The international community must play its part in holding ISIS to account
It is hard to summon much sympathy for the thousands of ISIS fighters and their dependants who now find themselves languishing in Kurdish-run detention camps following the final collapse of their so-called caliphate.
With the exception of the children who never asked to be born into such depravity, these are the people who are responsible for creating and sustaining a movement that visited untold misery upon those unfortunate enough to find themselves subject to the group’s reign of terror across large tracts of northern Iraq and Syria.
Moreover, many of the fighters now in the custody of the Kurdish-led Syrian Democratic Forces (SDF) – the western backed group that was at the vanguard of the final push to destroy the last remnants of the caliphate in the Syrian border village of Baghouz – are unapologetic about their support for ISIS.
Whether, fearing death, they opted to surrender, or were taken captive as the SDF and its western backers intensified the military effort to flush out the last pockets of resistance, the majority of those now in captivity have made it abundantly clear that, given the chance, they remain committed to ISIS’s murderous doctrine.
The temptation then, especially in the West, is to abandon them to their fate, particularly the estimated 1,000 foreign fighters now in captivity, who left their homes to join the caliphate.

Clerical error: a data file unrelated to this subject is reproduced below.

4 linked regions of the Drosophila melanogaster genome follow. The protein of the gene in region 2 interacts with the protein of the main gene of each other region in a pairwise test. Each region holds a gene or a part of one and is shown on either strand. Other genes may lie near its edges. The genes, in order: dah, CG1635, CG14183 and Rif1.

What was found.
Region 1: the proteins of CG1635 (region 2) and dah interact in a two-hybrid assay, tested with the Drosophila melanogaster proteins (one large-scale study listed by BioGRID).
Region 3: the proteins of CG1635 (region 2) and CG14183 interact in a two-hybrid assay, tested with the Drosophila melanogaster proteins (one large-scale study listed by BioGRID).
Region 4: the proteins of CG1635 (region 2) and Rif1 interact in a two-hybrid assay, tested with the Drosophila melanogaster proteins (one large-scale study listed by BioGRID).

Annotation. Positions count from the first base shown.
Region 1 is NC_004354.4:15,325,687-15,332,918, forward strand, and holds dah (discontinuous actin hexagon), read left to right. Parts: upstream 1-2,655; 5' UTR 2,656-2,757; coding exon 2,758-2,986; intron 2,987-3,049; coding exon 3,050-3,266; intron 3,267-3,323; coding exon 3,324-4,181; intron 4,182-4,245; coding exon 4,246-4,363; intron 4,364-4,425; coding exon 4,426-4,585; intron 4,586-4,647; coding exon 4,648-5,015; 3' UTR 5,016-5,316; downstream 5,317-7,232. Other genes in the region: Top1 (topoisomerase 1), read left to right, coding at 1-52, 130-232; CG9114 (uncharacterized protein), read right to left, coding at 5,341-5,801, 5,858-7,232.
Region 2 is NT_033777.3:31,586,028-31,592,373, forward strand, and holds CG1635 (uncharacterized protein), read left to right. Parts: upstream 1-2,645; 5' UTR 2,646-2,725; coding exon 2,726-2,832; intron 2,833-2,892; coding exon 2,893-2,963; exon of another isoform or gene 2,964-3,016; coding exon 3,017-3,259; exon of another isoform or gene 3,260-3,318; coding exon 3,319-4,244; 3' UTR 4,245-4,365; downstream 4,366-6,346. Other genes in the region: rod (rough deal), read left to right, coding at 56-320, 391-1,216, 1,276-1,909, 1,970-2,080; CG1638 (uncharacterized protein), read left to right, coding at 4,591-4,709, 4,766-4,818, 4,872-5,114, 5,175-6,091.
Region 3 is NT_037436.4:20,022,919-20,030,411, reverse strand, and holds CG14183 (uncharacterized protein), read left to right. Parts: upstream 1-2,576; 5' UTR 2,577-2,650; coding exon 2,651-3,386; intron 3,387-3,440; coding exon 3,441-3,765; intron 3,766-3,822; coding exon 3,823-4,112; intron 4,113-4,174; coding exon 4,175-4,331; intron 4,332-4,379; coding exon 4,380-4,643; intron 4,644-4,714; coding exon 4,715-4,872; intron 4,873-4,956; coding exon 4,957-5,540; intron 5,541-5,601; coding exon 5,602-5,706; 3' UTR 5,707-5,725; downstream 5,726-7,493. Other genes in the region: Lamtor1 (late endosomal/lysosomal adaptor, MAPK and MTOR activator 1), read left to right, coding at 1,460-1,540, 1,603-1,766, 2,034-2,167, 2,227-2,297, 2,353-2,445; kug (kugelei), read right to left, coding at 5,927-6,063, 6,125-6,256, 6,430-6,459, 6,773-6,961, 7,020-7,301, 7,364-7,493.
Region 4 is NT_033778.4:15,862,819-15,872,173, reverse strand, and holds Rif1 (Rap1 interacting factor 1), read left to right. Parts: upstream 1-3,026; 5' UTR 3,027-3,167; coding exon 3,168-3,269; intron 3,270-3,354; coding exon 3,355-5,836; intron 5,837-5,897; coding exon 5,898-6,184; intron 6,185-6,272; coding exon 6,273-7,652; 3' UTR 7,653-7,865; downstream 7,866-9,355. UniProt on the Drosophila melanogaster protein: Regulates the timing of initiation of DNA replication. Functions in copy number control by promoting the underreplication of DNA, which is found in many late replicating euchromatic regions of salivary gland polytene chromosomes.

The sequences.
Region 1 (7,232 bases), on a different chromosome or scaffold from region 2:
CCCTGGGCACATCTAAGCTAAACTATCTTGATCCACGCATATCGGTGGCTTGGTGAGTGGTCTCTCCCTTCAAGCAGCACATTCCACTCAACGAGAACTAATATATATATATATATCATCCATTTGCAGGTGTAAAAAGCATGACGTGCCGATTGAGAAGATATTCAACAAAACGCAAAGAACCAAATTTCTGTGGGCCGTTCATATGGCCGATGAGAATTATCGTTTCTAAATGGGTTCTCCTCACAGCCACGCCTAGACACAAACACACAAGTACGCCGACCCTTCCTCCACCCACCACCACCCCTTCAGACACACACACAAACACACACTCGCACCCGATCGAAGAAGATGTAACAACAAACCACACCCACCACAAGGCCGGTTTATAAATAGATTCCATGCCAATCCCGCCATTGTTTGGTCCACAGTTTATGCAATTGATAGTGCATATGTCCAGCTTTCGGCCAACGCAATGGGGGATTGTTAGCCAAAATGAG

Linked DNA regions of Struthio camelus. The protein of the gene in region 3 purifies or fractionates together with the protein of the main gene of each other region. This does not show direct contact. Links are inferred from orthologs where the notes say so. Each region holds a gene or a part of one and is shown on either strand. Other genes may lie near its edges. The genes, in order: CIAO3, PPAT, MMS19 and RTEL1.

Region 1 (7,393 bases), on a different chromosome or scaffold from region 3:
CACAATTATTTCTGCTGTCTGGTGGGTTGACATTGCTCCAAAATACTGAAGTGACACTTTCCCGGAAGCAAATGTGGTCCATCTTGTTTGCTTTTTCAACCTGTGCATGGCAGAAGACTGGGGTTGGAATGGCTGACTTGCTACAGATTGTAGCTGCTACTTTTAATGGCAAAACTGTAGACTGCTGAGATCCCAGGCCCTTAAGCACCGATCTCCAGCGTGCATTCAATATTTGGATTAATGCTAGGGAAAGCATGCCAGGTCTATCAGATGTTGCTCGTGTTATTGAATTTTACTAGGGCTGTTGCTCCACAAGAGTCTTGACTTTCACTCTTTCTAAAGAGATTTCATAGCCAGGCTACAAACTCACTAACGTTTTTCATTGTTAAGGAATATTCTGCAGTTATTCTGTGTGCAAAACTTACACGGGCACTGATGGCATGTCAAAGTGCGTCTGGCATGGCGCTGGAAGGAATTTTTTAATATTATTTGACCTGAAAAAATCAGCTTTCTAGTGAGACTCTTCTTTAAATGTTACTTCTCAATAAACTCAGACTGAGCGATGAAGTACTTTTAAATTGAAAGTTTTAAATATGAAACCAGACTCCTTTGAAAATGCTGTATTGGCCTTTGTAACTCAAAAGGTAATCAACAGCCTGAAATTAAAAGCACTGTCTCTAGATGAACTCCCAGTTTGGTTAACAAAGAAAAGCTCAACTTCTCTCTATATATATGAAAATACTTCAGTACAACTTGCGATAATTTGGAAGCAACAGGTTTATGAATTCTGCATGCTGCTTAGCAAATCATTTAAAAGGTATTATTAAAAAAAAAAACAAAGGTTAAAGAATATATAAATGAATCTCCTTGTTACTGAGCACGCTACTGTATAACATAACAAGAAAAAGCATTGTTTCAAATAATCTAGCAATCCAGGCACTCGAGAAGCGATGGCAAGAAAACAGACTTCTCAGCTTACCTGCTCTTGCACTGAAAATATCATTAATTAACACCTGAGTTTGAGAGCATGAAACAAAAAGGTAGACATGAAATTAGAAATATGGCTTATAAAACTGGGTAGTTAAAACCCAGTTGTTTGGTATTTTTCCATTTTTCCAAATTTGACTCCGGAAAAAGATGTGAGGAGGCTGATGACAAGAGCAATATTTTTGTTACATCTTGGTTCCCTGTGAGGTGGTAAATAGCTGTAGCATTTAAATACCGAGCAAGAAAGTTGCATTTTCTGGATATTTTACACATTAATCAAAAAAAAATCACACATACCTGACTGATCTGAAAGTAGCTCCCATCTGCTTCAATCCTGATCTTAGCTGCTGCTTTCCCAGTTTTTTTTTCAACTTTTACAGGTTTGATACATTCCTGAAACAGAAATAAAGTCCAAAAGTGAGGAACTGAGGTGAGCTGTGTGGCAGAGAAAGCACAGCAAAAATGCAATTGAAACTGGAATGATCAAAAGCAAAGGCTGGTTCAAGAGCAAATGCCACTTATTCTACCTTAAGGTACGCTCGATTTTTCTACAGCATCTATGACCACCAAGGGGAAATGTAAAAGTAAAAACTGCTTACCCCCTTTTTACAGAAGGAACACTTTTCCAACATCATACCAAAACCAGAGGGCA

Britain, for example, is among several European states that believes the best way to deal with surviving ISIS members is to strip them of their citizenship, thereby denying them the right to return home. This approach has been highlighted by the high-profile case of Shamima Begum and the attempts of the British Home Secretary Sajid Javid to strip her of citizenship.
The argument advanced by British and other European security chiefs for subjecting ISIS veterans to such measures is that, if they were allowed to return, they might help to further the cause of Islamist extremism.
This concern is not entirely without merit. For example, many of the detainees held at the US Guantanamo Bay detention facility, whose release was only secured following an outcry from western politicians, ended up being involved in committing further acts of terrorism.
Indeed, documents recently collected after the fall of Baghouz reveal that, for all its recent setbacks, ISIS remains committed to waging war by any means possible, which includes carrying out a wave of terrorist attacks in Europe.
The obvious conclusion to draw, then, is that, while ISIS may have lost its caliphate, it has lost none of its appetite for committing further atrocities around the globe
The so-called ISIS files, a collection of documents obtained from ISIS fighters, which have been published in The Sunday Times, reveal that the organisation aims to set up a “department of operations in Europe” that would provide support to ISIS members already living there, enabling them to operate so-called “crocodile cell” assassination squads, whose mission would be to “kill the enemies of God”.